The New Zealand ruling class is deliberately driving up unemployment through higher interest rates, pushing down real wages, and starving public services, including health and education, in order to make working people bear the cost for the economic crisis.

Workers can only fight back against this ruthless austerity agenda if they rebel against the official unions. These are not genuine workers’ organisations but privileged upper-middle class bureaucracies whose role is to divide workers and subordinate them to the dictates of the Labour government and big business.

The Socialist Equality Group calls on teachers and other school staff to form rank-and-file committees, controlled democratically by workers and independent of the union bureaucracy. The aim of these new organisations should be to expand the present struggle by uniting teachers with parents, students and workers in the healthcare, transport, food processing and other industries.

Teachers should also link up with university staff, who held a nationwide strike last October. The movement was subsequently broken up by the Tertiary Education Union, which imposed below-inflation pay deals at three universities.

In opposition to the nationalism promoted by the unions, rank-and-file committees would also provide the means for teachers to unite with their counterparts in Australia, the Pacific and other parts of the world in a coordinated global struggle against capitalism.

Public education is under attack in every country because it is incompatible with the demands of the profit system for intensified exploitation of workers, and the diversion of society’s resources into military spending for war against Russia and China.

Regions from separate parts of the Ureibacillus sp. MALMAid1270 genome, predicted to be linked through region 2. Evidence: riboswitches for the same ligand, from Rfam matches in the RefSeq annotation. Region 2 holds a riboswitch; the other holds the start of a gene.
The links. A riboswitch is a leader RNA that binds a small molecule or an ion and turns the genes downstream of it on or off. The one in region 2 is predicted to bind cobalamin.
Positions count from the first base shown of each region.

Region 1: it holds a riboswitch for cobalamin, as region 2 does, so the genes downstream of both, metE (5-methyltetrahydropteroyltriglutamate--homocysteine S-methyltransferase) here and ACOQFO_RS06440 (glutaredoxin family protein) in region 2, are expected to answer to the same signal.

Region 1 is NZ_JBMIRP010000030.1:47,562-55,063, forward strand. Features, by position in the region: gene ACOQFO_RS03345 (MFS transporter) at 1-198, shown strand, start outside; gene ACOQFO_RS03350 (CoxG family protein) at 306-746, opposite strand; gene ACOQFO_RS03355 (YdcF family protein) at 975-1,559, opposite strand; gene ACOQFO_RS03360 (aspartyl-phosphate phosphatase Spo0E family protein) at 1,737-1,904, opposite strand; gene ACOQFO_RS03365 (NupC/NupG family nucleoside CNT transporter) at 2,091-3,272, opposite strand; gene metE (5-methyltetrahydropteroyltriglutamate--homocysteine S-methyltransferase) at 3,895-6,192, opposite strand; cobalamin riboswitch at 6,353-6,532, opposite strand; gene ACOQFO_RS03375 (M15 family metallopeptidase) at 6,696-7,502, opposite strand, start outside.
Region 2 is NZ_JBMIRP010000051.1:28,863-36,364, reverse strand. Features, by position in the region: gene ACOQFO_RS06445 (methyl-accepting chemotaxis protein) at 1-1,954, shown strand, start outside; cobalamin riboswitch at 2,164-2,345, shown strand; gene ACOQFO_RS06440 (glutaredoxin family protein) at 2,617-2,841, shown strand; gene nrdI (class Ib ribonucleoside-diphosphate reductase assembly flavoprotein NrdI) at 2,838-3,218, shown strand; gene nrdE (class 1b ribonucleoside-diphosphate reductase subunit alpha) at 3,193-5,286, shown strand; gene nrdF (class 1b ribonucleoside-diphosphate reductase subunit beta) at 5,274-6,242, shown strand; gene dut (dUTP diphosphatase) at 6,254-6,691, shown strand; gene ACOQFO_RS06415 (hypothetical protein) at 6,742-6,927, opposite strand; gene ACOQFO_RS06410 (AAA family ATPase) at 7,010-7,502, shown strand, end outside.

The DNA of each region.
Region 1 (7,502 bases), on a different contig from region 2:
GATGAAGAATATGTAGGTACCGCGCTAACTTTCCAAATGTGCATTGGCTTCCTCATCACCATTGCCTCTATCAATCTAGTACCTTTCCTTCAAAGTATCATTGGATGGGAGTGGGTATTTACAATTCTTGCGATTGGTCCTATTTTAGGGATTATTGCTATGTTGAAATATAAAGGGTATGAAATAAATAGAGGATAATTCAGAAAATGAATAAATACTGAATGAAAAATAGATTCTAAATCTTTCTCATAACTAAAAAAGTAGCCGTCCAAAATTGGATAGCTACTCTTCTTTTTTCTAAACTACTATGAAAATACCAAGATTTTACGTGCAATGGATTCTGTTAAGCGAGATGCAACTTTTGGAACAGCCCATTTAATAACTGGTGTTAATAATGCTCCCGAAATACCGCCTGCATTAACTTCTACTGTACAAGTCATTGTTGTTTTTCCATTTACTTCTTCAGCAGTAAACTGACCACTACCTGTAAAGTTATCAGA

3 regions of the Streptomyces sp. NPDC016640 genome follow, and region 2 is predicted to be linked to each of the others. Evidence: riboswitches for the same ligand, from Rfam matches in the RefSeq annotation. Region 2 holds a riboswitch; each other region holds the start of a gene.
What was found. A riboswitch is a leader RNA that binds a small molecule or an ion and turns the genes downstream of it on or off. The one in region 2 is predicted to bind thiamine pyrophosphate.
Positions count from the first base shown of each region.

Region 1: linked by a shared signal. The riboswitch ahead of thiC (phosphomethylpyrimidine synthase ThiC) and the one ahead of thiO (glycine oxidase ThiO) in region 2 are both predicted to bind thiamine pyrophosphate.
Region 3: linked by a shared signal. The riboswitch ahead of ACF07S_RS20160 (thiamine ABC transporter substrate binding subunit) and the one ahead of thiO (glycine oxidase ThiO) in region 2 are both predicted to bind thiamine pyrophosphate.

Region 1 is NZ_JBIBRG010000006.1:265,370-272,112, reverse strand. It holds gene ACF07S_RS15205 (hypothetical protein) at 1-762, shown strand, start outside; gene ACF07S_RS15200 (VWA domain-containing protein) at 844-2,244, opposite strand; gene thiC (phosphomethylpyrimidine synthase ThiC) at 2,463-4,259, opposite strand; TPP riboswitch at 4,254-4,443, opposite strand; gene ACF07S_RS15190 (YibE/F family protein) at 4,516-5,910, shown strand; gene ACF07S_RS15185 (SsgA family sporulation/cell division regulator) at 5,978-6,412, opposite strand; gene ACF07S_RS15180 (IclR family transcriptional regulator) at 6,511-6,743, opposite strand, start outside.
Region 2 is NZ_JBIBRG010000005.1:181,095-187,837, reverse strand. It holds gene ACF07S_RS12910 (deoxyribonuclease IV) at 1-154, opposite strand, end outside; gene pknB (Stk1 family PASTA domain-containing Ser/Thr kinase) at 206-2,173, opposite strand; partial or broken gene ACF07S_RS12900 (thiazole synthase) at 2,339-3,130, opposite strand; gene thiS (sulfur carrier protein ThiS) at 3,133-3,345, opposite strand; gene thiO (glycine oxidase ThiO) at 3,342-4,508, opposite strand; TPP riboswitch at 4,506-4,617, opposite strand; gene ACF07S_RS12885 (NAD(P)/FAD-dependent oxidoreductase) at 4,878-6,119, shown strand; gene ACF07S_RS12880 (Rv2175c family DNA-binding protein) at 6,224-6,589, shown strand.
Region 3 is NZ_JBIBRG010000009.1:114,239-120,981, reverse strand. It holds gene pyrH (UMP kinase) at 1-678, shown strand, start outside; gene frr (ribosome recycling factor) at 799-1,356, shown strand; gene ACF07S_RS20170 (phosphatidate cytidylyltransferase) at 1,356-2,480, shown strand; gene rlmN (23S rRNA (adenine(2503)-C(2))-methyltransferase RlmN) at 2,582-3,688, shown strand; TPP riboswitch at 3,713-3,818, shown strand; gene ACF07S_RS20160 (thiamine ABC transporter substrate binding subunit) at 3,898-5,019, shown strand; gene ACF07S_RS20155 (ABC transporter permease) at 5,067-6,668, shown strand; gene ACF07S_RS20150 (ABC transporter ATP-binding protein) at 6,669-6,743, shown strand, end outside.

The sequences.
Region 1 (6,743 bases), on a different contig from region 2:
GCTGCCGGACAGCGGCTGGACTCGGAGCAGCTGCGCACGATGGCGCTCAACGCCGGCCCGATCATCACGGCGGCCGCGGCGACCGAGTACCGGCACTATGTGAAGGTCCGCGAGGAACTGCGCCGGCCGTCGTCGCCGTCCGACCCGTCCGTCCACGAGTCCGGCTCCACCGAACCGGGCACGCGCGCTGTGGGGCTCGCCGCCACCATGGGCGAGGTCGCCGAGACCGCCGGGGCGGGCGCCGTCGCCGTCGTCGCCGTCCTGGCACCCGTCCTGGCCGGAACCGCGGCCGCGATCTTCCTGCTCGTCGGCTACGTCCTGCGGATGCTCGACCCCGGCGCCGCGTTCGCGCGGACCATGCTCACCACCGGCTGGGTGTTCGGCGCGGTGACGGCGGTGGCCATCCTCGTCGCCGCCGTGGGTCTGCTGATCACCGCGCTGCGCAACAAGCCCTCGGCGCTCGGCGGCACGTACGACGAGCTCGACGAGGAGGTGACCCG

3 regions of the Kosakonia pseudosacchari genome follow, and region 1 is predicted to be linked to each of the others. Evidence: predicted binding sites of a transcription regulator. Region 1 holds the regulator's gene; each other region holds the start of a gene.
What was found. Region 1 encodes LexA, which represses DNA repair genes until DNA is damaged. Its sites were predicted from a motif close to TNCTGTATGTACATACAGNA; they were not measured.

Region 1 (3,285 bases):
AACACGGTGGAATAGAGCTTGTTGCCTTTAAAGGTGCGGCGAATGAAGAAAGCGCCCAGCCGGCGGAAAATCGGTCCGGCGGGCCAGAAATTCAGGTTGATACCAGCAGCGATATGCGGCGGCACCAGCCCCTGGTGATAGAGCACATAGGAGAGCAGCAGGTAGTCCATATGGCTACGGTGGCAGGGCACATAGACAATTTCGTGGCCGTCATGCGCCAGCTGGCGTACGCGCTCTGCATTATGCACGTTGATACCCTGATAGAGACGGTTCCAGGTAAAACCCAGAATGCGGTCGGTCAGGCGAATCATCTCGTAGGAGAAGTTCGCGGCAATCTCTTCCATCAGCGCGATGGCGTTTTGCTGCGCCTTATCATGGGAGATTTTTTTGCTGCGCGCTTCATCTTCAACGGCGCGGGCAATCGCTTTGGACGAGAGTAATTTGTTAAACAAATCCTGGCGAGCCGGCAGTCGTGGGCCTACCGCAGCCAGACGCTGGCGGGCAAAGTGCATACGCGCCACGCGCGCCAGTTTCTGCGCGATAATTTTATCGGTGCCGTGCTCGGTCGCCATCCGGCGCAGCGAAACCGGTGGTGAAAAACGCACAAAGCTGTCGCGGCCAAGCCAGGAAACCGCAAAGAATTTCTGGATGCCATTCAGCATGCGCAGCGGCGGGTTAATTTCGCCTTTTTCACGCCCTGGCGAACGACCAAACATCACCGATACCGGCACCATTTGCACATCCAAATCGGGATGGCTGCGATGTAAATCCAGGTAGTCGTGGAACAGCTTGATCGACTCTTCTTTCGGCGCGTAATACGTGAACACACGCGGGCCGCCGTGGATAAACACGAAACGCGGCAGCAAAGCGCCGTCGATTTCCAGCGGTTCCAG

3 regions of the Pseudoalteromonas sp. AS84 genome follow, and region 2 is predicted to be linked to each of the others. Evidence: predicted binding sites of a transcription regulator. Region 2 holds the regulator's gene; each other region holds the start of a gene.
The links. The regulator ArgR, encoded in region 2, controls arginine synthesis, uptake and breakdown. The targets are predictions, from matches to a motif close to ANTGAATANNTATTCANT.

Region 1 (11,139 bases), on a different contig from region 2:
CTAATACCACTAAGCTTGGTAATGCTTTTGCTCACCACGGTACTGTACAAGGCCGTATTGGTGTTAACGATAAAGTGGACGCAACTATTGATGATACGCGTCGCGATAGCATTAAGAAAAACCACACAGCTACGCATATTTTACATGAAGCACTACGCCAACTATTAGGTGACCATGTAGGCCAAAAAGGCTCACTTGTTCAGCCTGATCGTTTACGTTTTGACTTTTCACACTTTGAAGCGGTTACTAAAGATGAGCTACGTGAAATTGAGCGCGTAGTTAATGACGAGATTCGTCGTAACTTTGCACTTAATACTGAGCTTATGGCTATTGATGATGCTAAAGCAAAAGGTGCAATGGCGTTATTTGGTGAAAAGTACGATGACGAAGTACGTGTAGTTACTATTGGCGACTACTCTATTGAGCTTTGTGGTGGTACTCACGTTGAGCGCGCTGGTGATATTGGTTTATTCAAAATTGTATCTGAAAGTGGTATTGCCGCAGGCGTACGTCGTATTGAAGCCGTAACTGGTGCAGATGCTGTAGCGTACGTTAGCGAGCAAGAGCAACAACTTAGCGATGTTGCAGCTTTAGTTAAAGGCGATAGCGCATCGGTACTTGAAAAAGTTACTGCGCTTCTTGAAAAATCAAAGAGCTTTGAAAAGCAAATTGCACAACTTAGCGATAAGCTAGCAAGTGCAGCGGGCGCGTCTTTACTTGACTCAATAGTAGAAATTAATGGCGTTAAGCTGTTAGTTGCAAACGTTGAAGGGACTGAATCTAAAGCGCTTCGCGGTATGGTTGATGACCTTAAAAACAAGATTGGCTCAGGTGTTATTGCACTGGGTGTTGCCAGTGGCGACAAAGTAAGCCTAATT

The only way to defeat this agenda is through the political fight for socialism. Tens of billions of dollars are urgently needed to provide high-quality, free and accessible education to all, with fully-resourced schools and highly-paid teachers and support staff.

Funding is also needed to immediately bring back a scientific COVID-19 elimination strategy. There can be no compromise on measures needed to protect the lives and health of teachers, students and their families.

All claims by the Labour government and its allies that these measures are not affordable are lies. The money must be expropriated from the massive wealth hoarded by the banks and major corporations which have profited from the government’s bailouts, subsidies and ultra-low taxes. All spending on the military and the bloated intelligence agencies must also be redirected to healthcare, education and other vital social programs.